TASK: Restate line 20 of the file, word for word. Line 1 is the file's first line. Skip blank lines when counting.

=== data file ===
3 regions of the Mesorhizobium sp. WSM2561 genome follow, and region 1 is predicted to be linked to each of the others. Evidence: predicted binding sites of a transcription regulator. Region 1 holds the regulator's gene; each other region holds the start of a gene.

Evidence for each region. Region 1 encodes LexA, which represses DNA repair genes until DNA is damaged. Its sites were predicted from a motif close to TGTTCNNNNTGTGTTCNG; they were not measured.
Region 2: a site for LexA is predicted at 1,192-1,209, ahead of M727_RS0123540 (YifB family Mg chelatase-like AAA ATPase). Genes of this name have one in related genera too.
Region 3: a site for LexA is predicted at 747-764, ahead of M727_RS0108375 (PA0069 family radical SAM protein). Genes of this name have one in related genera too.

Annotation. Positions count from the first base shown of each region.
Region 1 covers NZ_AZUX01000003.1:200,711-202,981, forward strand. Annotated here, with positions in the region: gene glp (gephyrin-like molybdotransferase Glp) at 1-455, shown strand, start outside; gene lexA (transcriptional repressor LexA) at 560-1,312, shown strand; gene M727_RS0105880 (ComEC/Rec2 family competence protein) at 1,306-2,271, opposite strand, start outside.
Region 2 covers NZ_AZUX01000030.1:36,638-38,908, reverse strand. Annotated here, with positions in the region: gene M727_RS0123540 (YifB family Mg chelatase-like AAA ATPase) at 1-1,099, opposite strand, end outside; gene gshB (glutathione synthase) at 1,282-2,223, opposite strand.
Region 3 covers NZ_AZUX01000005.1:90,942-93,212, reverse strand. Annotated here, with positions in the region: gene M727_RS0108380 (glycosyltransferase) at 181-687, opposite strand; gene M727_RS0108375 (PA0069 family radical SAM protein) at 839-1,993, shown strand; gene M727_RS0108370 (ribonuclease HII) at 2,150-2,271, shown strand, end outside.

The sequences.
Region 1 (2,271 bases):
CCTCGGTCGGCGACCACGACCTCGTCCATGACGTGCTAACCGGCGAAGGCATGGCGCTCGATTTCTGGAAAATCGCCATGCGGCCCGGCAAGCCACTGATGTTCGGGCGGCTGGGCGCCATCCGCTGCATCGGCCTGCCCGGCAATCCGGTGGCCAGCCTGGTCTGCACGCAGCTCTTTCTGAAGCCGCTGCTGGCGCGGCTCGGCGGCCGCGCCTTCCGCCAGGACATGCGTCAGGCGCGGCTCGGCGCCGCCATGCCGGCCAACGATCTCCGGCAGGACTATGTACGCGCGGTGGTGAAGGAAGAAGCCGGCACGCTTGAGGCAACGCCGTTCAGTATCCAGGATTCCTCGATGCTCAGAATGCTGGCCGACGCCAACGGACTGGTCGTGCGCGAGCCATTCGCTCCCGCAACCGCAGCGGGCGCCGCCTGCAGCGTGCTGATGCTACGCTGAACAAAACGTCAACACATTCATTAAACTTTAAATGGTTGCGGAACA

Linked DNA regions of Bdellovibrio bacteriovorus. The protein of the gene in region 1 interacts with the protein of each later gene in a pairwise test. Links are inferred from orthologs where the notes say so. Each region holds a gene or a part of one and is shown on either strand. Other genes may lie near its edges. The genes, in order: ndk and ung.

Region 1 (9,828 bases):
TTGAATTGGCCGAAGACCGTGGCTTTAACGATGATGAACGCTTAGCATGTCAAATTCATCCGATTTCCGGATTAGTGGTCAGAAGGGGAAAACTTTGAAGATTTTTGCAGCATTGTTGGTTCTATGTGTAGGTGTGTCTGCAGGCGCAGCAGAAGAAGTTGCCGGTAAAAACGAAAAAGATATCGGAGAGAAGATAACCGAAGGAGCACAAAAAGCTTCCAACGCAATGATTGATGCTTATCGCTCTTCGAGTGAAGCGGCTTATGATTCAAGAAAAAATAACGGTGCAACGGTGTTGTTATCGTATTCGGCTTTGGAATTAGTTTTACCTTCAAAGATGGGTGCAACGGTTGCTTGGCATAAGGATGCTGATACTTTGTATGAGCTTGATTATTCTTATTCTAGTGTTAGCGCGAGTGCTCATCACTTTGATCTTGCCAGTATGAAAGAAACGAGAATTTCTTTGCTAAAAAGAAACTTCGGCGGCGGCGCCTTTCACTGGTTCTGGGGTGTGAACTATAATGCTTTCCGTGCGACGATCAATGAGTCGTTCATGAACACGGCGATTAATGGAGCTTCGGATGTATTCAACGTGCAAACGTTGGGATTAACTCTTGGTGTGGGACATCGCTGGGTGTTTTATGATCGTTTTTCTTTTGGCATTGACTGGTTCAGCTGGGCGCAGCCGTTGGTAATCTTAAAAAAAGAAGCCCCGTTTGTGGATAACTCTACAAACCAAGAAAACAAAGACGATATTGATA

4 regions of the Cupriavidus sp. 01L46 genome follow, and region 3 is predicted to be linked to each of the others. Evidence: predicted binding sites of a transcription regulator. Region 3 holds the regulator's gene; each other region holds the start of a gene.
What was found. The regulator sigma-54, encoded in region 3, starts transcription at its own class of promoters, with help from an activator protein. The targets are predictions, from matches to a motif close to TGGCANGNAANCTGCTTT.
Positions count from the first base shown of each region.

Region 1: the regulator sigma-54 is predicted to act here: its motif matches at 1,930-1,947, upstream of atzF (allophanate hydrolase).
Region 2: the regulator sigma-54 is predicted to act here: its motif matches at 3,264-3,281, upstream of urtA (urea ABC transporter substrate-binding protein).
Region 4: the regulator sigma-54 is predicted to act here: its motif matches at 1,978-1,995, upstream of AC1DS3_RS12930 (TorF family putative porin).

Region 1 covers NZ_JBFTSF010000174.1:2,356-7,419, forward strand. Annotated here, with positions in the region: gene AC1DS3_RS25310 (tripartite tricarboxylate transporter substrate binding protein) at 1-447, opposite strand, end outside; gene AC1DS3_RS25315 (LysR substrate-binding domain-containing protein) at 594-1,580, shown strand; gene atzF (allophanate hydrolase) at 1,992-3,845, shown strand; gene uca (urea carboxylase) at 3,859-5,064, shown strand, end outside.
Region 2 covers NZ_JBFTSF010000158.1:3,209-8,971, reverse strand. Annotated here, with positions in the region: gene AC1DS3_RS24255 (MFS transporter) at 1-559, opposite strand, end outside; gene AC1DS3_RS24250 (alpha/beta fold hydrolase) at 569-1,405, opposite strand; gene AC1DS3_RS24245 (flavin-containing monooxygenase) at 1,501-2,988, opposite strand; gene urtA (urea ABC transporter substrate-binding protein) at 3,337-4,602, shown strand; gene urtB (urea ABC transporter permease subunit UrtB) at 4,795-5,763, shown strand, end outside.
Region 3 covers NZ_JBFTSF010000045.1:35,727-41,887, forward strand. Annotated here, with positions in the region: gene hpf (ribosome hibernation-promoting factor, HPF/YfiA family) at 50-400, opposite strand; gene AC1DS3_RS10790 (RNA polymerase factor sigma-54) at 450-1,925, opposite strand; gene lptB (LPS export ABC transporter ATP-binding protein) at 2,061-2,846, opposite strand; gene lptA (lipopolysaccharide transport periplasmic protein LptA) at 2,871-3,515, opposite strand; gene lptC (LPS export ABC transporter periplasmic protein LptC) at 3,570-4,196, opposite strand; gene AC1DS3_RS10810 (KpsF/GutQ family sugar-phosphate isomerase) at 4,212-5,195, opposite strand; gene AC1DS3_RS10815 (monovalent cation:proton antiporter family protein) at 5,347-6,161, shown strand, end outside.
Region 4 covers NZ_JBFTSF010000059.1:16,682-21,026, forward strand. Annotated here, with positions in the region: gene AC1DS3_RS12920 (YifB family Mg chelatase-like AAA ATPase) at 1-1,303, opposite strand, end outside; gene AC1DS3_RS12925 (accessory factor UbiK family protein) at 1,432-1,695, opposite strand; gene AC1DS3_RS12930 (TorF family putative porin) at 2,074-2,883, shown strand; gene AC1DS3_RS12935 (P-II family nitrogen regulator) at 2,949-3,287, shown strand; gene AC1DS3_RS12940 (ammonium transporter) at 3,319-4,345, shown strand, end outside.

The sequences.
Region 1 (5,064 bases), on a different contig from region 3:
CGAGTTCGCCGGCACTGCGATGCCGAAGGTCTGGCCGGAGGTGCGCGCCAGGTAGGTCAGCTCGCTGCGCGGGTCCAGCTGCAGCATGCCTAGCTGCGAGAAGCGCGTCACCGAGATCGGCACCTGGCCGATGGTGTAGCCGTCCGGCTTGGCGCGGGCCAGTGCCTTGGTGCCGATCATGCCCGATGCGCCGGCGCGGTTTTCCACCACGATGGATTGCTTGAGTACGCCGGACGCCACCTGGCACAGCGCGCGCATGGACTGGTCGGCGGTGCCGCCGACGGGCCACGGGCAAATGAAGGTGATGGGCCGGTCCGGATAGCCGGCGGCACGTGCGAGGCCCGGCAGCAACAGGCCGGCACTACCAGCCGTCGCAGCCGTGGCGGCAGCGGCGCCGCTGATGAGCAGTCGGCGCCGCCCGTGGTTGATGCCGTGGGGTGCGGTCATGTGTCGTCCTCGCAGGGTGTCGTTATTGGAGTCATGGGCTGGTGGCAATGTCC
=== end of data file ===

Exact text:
Region 4: the regulator sigma-54 is predicted to act here: its motif matches at 1,978-1,995, upstream of AC1DS3_RS12930 (TorF family putative porin).